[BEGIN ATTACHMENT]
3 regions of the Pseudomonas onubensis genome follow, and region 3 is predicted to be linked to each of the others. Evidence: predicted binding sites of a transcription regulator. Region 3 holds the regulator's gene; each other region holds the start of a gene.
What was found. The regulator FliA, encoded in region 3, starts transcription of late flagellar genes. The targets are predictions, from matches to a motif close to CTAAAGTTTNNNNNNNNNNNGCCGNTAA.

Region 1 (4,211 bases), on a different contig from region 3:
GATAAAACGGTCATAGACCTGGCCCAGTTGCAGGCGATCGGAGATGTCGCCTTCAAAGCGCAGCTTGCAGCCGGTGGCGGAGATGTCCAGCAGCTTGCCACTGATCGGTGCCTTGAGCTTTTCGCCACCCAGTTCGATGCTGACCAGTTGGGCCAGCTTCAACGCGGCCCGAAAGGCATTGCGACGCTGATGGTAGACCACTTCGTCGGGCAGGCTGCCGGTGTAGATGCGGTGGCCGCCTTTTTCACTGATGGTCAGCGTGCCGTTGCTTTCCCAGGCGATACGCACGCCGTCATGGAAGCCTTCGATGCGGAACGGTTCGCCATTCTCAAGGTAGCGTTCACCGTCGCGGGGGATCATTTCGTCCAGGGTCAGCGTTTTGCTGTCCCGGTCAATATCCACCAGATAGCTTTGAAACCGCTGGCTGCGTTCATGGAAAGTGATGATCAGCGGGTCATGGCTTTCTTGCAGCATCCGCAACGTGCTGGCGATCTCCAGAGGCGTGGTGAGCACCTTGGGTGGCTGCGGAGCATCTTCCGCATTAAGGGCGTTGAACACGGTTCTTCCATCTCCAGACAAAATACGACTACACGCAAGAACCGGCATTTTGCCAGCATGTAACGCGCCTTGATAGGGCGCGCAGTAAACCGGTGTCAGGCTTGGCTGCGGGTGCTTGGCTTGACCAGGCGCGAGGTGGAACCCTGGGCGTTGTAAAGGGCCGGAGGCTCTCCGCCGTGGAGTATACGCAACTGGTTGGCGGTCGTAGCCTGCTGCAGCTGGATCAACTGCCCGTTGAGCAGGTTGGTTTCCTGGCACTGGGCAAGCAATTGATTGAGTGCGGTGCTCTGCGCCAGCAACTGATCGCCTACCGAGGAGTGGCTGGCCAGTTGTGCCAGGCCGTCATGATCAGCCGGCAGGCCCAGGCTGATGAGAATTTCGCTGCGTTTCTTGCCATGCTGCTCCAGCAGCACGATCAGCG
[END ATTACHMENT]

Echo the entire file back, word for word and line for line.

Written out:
3 regions of the Pseudomonas onubensis genome follow, and region 3 is predicted to be linked to each of the others. Evidence: predicted binding sites of a transcription regulator. Region 3 holds the regulator's gene; each other region holds the start of a gene.
What was found. The regulator FliA, encoded in region 3, starts transcription of late flagellar genes. The targets are predictions, from matches to a motif close to CTAAAGTTTNNNNNNNNNNNGCCGNTAA.

Region 1 (4,211 bases), on a different contig from region 3:
GATAAAACGGTCATAGACCTGGCCCAGTTGCAGGCGATCGGAGATGTCGCCTTCAAAGCGCAGCTTGCAGCCGGTGGCGGAGATGTCCAGCAGCTTGCCACTGATCGGTGCCTTGAGCTTTTCGCCACCCAGTTCGATGCTGACCAGTTGGGCCAGCTTCAACGCGGCCCGAAAGGCATTGCGACGCTGATGGTAGACCACTTCGTCGGGCAGGCTGCCGGTGTAGATGCGGTGGCCGCCTTTTTCACTGATGGTCAGCGTGCCGTTGCTTTCCCAGGCGATACGCACGCCGTCATGGAAGCCTTCGATGCGGAACGGTTCGCCATTCTCAAGGTAGCGTTCACCGTCGCGGGGGATCATTTCGTCCAGGGTCAGCGTTTTGCTGTCCCGGTCAATATCCACCAGATAGCTTTGAAACCGCTGGCTGCGTTCATGGAAAGTGATGATCAGCGGGTCATGGCTTTCTTGCAGCATCCGCAACGTGCTGGCGATCTCCAGAGGCGTGGTGAGCACCTTGGGTGGCTGCGGAGCATCTTCCGCATTAAGGGCGTTGAACACGGTTCTTCCATCTCCAGACAAAATACGACTACACGCAAGAACCGGCATTTTGCCAGCATGTAACGCGCCTTGATAGGGCGCGCAGTAAACCGGTGTCAGGCTTGGCTGCGGGTGCTTGGCTTGACCAGGCGCGAGGTGGAACCCTGGGCGTTGTAAAGGGCCGGAGGCTCTCCGCCGTGGAGTATACGCAACTGGTTGGCGGTCGTAGCCTGCTGCAGCTGGATCAACTGCCCGTTGAGCAGGTTGGTTTCCTGGCACTGGGCAAGCAATTGATTGAGTGCGGTGCTCTGCGCCAGCAACTGATCGCCTACCGAGGAGTGGCTGGCCAGTTGTGCCAGGCCGTCATGATCAGCCGGCAGGCCCAGGCTGATGAGAATTTCGCTGCGTTTCTTGCCATGCTGCTCCAGCAGCACGATCAGCG